So you want chickens.
First, you have to ask yourself – is it legal? There are some places in the US where it is not lawful to have chickens living at your house, though at the time we got ours in Seattle, the legal limit for this “sexy urban pet” was three. This great resource from Seattle Tilth about keeping chickens includes a link to the watchdog group on chicken laws.
Second, you have to ask yourself, am I the chicken type? If you are the kind of person who, as a kid, would do ANYTHING NUT clean out the hamster poop from the cage, you may not have the inner strength needed to handle live bawking chickens. There is poop my friend. There is poop indeed.
Chickens are more high-maintenance than cats –the kitties you can leave alone in the house for a weekend or a week and they will be fine with the proper automated water/feed dishes. For chickens, water and feed bowls tend to need cleaning/refilling every three days, and in the winter, their water can freeze which is a severe problem for the chickens. If you have a coop like the Omlet Eglu and have three chickens, there is no room in the coop for a water dish – if you lock the chickens in at night for warmth or to protect from predators, someone has to be up at the crack of dawn to let those chickens out or they can die of dehydration (they don’t seem to mind stacking themselves like sardines at night in the coop).
That said, though you have to be home, it’s not labor-intensive to keep the chickens the way we do. The J reports it’s a little over an hour a week of heavy duty poop removal and coop moving (we move our coop around the yard so the chickens have new areas to dig up and fertilize).
Third, can your yard take it?
We have a postage-stamp sized yard that barely accommodates the chickens well enough that grass can regrow where they lay waste and dig up the ground. Think of chickens as a constantly squawking rototiller – they love bugs and worms, and their nature is to root around and dig up things. Our lawn’s soil needed the aeration and fertilizer having rotating chicken presence would provide and we are ok with our yard looking like an English meadow (the parts that are waiting to be dug up by the chickens, I mean). People who have gardens, will want to keep the chickens away from the fruits of the harvest. People who pride themselves on having a lawn that you could invite golf pros to walk on probably should keep chickens on another estate. (Insert languid duchess wave of hand here…)
The other answer, if you have garden/golf course on your property you don’t want ruined, is to keep the coop in one spot and do the “wood shaving” method (remember that hamster cage above? Same idea). We put the chicken coop under the deck in the winter during Seattle’s freak snow season to keep them out of the snow and slightly warmer (as it was closer to the house. The other reason of course is in winter, the lawn doesn’t grow back at all, so it’s no fun for the chickens anyway to get the coop moved around.
Fourth, will your pets/neighborhood animals/ neighbors be jealous? This matters more if you decide to let the chickens run free in your yard (maybe you have a bigger yard or true acreage – they will automatically go into the coop each night regardless). We have cats and even with the chickens loose, the chickens’ claws and size relative to the cats means the chicken’s don’t get messed with (and Bossy Chicken least of all). However, we’ve heard of other chickens being carried off (hawks, stray dog, coyotes) in the Puget Sound region so think carefully about protecting your chicken from predators.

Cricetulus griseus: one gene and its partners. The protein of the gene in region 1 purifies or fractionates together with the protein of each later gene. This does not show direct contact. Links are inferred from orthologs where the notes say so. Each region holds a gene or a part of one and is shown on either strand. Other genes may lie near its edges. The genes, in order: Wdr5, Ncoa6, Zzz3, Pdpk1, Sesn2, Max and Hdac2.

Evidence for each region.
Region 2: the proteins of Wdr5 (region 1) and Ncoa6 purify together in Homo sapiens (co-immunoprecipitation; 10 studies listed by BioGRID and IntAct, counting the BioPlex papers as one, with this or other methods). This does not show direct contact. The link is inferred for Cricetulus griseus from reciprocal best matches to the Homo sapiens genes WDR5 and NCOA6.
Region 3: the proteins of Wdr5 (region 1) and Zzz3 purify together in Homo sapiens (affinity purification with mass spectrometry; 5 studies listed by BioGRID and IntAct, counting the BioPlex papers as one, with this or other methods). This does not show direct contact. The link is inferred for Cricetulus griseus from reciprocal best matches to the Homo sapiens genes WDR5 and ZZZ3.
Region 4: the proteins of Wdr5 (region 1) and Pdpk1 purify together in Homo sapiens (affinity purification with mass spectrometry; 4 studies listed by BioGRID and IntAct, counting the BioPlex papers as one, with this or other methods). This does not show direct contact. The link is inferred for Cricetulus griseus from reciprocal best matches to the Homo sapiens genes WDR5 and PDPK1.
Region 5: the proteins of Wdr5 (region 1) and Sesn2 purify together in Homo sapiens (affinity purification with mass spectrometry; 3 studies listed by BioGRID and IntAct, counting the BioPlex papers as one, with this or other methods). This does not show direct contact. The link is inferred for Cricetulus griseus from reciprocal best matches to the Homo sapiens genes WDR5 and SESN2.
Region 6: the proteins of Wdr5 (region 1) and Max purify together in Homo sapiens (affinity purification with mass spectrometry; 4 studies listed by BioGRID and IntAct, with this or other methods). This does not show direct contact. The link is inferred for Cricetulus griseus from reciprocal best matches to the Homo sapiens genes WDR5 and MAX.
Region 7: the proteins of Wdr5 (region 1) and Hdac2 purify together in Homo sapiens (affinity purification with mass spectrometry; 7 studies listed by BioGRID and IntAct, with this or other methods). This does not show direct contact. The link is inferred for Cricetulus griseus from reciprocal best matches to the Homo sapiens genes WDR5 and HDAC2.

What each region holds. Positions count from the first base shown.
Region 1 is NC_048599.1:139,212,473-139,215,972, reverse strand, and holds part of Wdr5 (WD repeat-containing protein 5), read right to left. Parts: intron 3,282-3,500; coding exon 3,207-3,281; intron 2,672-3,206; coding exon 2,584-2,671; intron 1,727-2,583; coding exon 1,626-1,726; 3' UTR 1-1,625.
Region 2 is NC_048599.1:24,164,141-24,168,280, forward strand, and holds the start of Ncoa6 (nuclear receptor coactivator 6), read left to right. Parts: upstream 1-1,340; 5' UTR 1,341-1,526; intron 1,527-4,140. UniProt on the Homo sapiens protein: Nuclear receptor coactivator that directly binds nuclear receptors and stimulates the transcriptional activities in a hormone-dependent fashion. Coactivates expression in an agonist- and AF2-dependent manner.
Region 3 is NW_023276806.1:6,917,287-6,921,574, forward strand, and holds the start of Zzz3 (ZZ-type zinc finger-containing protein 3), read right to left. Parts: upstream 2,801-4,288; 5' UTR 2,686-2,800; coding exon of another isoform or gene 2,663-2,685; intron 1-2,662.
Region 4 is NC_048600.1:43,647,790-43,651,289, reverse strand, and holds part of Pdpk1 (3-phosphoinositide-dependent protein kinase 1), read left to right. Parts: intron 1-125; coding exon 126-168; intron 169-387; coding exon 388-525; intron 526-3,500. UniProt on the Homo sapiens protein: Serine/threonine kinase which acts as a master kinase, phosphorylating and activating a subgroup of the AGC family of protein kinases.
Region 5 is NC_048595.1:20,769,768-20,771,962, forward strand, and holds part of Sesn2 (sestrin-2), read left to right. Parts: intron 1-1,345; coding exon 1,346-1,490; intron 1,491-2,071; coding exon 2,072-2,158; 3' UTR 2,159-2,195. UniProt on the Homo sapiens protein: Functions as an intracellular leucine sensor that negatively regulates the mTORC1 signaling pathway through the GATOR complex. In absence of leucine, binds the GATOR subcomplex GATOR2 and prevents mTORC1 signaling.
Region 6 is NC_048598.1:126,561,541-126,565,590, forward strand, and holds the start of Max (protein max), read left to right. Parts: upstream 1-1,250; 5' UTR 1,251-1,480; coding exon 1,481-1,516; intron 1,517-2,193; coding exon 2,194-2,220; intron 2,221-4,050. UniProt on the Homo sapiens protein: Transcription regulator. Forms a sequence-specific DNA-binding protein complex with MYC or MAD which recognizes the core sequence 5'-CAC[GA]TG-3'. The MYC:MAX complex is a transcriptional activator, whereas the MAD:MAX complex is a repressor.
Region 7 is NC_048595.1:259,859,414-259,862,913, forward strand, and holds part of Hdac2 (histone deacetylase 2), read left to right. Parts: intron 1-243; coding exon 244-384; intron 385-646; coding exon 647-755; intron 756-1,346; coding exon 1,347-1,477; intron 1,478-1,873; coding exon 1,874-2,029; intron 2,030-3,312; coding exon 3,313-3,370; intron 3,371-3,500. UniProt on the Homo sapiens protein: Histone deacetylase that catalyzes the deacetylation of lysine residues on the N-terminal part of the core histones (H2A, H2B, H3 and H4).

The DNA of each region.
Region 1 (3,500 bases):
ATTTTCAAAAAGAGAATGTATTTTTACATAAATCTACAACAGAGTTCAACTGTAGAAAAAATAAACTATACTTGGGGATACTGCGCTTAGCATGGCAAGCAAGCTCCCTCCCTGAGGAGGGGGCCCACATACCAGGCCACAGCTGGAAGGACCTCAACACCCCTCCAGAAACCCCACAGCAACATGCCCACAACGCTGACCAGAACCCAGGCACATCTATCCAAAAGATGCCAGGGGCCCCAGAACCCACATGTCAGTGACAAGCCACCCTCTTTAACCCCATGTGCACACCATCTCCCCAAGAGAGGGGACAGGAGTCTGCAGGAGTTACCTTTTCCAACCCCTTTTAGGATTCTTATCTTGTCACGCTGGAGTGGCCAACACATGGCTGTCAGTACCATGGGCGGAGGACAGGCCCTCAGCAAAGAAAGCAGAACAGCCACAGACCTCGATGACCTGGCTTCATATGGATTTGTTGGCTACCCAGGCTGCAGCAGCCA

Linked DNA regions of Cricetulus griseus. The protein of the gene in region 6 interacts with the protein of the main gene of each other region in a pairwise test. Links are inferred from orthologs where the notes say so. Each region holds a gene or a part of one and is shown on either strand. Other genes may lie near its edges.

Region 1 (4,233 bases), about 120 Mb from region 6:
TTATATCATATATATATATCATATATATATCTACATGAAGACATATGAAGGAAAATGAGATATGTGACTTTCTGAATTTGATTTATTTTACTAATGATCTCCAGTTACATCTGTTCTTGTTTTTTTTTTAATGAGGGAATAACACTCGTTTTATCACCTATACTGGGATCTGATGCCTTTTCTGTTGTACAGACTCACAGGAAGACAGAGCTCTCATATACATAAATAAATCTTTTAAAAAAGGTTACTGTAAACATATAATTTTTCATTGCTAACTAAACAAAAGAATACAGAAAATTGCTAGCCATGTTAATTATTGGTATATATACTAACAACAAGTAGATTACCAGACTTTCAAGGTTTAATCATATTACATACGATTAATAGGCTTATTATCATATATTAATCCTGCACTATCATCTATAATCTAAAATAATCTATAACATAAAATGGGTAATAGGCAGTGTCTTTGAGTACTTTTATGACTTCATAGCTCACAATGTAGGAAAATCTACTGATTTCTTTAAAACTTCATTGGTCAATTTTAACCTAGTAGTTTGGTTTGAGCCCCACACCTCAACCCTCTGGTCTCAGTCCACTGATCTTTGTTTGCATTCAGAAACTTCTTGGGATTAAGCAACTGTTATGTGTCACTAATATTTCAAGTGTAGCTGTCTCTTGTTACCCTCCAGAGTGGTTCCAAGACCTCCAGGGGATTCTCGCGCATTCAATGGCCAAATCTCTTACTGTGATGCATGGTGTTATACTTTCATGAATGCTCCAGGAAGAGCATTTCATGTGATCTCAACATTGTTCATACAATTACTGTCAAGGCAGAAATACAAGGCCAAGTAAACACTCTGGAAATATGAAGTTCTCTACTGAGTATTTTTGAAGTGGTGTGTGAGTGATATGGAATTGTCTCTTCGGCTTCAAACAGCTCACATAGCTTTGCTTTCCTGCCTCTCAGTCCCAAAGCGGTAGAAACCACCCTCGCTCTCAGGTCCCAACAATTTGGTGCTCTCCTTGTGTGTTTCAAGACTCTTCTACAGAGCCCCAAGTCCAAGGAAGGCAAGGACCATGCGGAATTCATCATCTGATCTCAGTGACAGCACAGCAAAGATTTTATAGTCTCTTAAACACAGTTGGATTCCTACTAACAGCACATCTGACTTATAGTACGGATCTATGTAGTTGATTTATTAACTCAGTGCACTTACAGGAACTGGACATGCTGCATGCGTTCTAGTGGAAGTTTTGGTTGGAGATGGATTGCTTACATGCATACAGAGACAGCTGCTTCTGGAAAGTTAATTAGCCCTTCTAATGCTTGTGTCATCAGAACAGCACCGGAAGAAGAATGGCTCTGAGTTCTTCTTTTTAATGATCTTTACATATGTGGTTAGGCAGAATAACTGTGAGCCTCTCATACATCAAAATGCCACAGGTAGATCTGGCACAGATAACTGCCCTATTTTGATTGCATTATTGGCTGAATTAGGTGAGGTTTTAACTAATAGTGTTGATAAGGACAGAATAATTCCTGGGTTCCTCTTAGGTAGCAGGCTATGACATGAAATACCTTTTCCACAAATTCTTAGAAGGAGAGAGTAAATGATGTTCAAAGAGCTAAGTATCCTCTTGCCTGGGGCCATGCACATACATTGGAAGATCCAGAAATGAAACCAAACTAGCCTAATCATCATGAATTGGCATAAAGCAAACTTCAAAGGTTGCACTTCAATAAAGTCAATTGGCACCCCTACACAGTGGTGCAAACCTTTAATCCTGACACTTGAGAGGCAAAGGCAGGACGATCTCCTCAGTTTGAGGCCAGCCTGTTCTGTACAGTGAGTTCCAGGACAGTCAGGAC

We’ve had an interesting experience where now our neighbors who have small kids bring them into our yard and show off the chickens each day to their kids. It’s a little unnerving seeing people just walk into your yard, but you can expect to be a curiosity (at least until all your neighbors invest in chickens) for a while. Hopefully your neighbors are not the egg-rustling type.
Our closest neighbors grew up with chickens and/or don’t care about the noise. There’s no rooster, which is a mercy, (they were also illegal in the city limits when we got ours) but they do fuss at times about nothing, and it helps that the neighborhood just doesn’t care about the chicken audio.
Fifth, will chicken steading ruin my image as urban hipster?
The J and I bought our chicken setup and chickens really after urban chickens started becoming popular in Seattle but not at the height of the boom (it’s still ongoing). Other cultural associations – that poor people keep chickens, that only rural people keep chickens – may have more credence in your area. Ironically we bought ours as avian flu was all over the news – at this writing, that stigma/worry has subsided.
Honestly, though keeping chickens is cool, keeping chickens will not ensure that people think YOU are cool. You have to be in it for the all-day comedy show that is Chicken TV, and really not expect the chickens to move upward from dumber than a bunch of rocks.
And finally – remember these guys have dino brains. Literally. If you have a kid, it will get smart. Even our cats learned how to unlock doors over time. The chickens, as The J noted, behave like a really badly designed video game AI module. Even though they have passed through the chicken run door a million times, that doesn’t mean they understand it’s a door when they are outside the coop setup . Sitting next to a chicken, it is the dinosaur, you are the Einstein. Trust us on this one.
So think carefully. Other blog posts on this site will tackle our setup so people can see how it works and whether it would be good for them.